Meanwhile back in Tivoli Gardens where the female population is getting antsy because of the sudden disappearance of their menfolk, go-getting women are hitting on JDF soldiers according to a story in The Star today which announced that “A shortage of men in west Kingston is said to have caused female residents to be fighting for the affection of soldiers who are now posted in the community.”
A resident opined:
“Bway, to some extent yu can’t even wrong dem because a pure woman deh a west Kingston now, most a di man dem run weh and dem probably naw come back, suh di woman dem affi fight fi wah dem want.”
A frequently heard comment in the wake of the May 23rd assault by Jamaican security forces on Tivoli Gardens is that Jamaica Defence Force soldiers are far more civil and easy to trust than the police. The latter stand accused of shooting to kill without any consideration for whether the target is actually a suspected criminal or not. The soldiers on the other hand have been accused at the most of paying too much attention to the young women of Tivoli, an area that has remained under curfew ever since the barricades of Tivoli were demolished.
Of course the soldiers too are alleged to have participated in some questionable activities such as the hasty and unauthorized burial of bodies in makeshift coffins during the siege of Tivoli. But their reputation has fared far better than that of the much reviled and feared Police Force accused of wantonly killing young men in the affected areas. According to a Trini friend who generally knows about such things, a state of emergency is an opportunity for rogue police to go around eliminating those who are their partners in crime in times of peace–those who abet them in drug dealing, illegal taxi operations, extortion among other things. If true, this could explain the outrageously high number of casualties in the operation to capture Dudus–who of course, remains free and alive.
The Hunt for Dudus has inspired Belizean artist Hubert Neal Jr., who arrived in the island on May 20, just before the ‘Operation Take Dudus Alive’ unfurled. Neal, an artist in residence at Roktowa on Pechon Street around the corner from Coronation Market and Tivoli Gardens found himself the recipient of an unlikely studio visit a few days ago when three groups of soldiers decided to patrol the old Red Stripe Brewery where he works along with the Haitian artists who are part of the ‘Trembling Heart’ project.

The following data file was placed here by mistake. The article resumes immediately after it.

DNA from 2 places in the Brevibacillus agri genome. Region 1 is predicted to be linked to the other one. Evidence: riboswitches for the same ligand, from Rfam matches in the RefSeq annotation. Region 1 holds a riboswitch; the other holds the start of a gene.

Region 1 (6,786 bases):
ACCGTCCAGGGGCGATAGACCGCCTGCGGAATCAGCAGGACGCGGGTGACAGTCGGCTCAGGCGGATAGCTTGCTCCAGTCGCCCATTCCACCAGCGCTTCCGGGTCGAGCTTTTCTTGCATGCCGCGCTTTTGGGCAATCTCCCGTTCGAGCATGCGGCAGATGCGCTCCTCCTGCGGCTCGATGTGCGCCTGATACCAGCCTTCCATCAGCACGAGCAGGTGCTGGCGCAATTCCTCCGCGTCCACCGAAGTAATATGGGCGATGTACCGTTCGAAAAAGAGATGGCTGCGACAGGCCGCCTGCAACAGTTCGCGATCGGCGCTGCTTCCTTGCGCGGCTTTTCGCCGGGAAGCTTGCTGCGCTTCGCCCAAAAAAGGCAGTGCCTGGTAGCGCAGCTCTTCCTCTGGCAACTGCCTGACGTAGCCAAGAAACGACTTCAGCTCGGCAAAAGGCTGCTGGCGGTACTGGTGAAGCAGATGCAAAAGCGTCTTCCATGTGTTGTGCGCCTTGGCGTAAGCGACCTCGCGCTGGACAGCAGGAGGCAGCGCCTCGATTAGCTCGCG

The soldiers allowed themselves to be detained by Neal’s painting in progress, titled–what else–The Hunt for Dudus. They questioned him closely about his representation of the storming of Tivoli, disapproving of the low number of soldiers depicted (see photos above and below). On the whole however they were quite animated by the work they saw and their unorthodox art critique thrilled Hubert who documented The Studio Visit on his blog The Visual Poets Society.
Photos below by Annie Paul The Hunt for Dudus by Hubert Neal Jr. (work in progress)
Dudus in between his bodyguards above and terrified woman and child below
A beaming Neal…
The most potent paintings i think are the two below, Hubert’s depictions of the torture chamber the media described finding in Tivoli. I’m particularly moved by his interpretation of the grave found with a skeleton buried upright in it (below right).
Last Saturday we were part of a visit to award-winning writer/sociologist Erna Brodber‘s home at Woodside, St. Mary. As part of her Blackspace project she has documented various sites and relics dating from the days of slavery. One of the things she mentioned was the existence of what she referred to as a ‘punishment hole’ somewhere in the vicinity. What’s that, I asked.
Well, sometimes slaves were punished by being buried upright up to their necks for days on end, said Erna. Wow, i thought, the Tivoli Punishment Hole was no doubt a variant of this time-honoured method of torture.
Erna Brodber at the entrance to the Woodside Community Centre
If you come to Roktowa next Sunday for the opening of Laura Facey’s show Propel you can see Hubert’s painting and work by the Haitian artists as well. In addition to Laura’s marvelous drawings, prints, carving and sculpture there will also be Nine Night singing. The show is curated by Melinda Brown. Click on invite below for address and map to Roktowa.
On May 8 I had occasion to talk to Tom Tavares-Finson, Chris Dudus Coke’s erstwhile lawyer (who stepped down as part of his defence team on May 18, citing conflict of interest) at a mutual friend’s birthday party. Can you talk about Dudus I asked, unable to resist my reporter’s instincts.
“You mean that figment of the collective imagination?” Tom responded playing his legal role to the hilt; according to him, Dudus was an ordinary man on whom every abnormal event–the revoking of visas, crimes of various kinds, resignations–was being pinned with abandon. I was more than willing to engage in a spirited discussion on this unlikely portrayal of the nation’s Public Enemy No. 1 but, alas, was deterred by frantic hand signals from my host who was afraid that the ensuing argument might derail his party.
I don’t think anyone there could have guessed that within two weeks Tom’s beloved Tivoli would be torn to pieces by Jamaican armed forces searching for Dudus who was barricaded in there. And apart from the one or two nondescript photographs circulating in the media there was hardly any information on this man now hunted on grounds of being a dangerous criminal mastermind by the United States.
Finally this morning, Jamaica’s Sunday Gleaner has shed some more light on this retiring character in an excellent article by Tyrone Reid called “FROM MATH WHIZ TO WANTED.” For once we’re able to read a story like this in the local media and not in the New York Times, on BBC or CNN. The Gleaner reporter tracked down people who knew Coke at Ardenne High School, and uncovered information suggesting that the young Coke was anything but a ganglord in the making. In fact he was one of that rare, endangered species in Jamaica, a natural mathematical talent.